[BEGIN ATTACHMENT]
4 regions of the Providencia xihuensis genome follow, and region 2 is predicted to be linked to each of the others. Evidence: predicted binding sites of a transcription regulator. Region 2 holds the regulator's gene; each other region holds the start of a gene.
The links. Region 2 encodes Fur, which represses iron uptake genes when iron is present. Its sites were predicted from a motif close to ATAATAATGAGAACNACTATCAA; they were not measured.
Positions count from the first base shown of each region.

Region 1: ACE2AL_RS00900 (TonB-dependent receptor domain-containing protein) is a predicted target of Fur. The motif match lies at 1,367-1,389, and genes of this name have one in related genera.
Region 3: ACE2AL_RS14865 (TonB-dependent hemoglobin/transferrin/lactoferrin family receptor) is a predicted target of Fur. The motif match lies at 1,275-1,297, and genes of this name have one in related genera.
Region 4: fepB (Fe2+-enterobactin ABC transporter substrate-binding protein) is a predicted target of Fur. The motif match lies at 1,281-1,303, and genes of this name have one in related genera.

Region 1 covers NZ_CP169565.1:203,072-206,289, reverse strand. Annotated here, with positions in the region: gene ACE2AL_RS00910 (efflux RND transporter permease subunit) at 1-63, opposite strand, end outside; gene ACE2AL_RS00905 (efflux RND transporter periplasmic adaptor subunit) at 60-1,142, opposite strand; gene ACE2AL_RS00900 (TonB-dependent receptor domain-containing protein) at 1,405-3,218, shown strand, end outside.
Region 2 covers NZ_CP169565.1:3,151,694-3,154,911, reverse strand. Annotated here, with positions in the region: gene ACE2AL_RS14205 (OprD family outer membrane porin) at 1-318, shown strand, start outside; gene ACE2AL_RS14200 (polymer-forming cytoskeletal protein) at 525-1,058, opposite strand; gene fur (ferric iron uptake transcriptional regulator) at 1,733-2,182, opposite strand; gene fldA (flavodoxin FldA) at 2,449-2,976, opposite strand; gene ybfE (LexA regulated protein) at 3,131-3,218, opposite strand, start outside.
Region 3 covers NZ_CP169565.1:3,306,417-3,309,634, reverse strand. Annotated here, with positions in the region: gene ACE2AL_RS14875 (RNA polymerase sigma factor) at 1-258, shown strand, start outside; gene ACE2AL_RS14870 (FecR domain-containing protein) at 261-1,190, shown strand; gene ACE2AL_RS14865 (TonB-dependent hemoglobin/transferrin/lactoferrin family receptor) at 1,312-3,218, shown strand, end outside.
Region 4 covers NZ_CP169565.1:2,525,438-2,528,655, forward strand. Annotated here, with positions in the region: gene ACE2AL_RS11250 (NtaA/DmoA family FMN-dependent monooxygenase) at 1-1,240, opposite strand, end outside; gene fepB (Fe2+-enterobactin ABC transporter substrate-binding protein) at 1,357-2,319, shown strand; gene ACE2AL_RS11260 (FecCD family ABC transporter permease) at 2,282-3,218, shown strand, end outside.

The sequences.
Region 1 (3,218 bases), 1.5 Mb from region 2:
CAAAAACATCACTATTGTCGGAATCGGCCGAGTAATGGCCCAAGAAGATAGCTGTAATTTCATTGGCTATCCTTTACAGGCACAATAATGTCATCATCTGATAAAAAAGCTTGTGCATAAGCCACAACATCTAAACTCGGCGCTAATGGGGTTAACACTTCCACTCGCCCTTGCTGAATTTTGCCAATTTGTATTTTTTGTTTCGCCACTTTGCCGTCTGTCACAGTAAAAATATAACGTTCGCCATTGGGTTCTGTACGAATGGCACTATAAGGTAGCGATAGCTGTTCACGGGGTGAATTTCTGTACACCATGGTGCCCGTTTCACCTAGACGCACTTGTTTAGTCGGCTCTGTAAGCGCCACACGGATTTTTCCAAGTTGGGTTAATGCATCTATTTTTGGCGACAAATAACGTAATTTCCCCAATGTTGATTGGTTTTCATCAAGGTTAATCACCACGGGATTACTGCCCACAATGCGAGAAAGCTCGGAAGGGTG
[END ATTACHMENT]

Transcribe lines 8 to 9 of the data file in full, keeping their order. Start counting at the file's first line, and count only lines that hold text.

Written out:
Region 2 covers NZ_CP169565.1:3,151,694-3,154,911, reverse strand. Annotated here, with positions in the region: gene ACE2AL_RS14205 (OprD family outer membrane porin) at 1-318, shown strand, start outside; gene ACE2AL_RS14200 (polymer-forming cytoskeletal protein) at 525-1,058, opposite strand; gene fur (ferric iron uptake transcriptional regulator) at 1,733-2,182, opposite strand; gene fldA (flavodoxin FldA) at 2,449-2,976, opposite strand; gene ybfE (LexA regulated protein) at 3,131-3,218, opposite strand, start outside.
Region 3 covers NZ_CP169565.1:3,306,417-3,309,634, reverse strand. Annotated here, with positions in the region: gene ACE2AL_RS14875 (RNA polymerase sigma factor) at 1-258, shown strand, start outside; gene ACE2AL_RS14870 (FecR domain-containing protein) at 261-1,190, shown strand; gene ACE2AL_RS14865 (TonB-dependent hemoglobin/transferrin/lactoferrin family receptor) at 1,312-3,218, shown strand, end outside.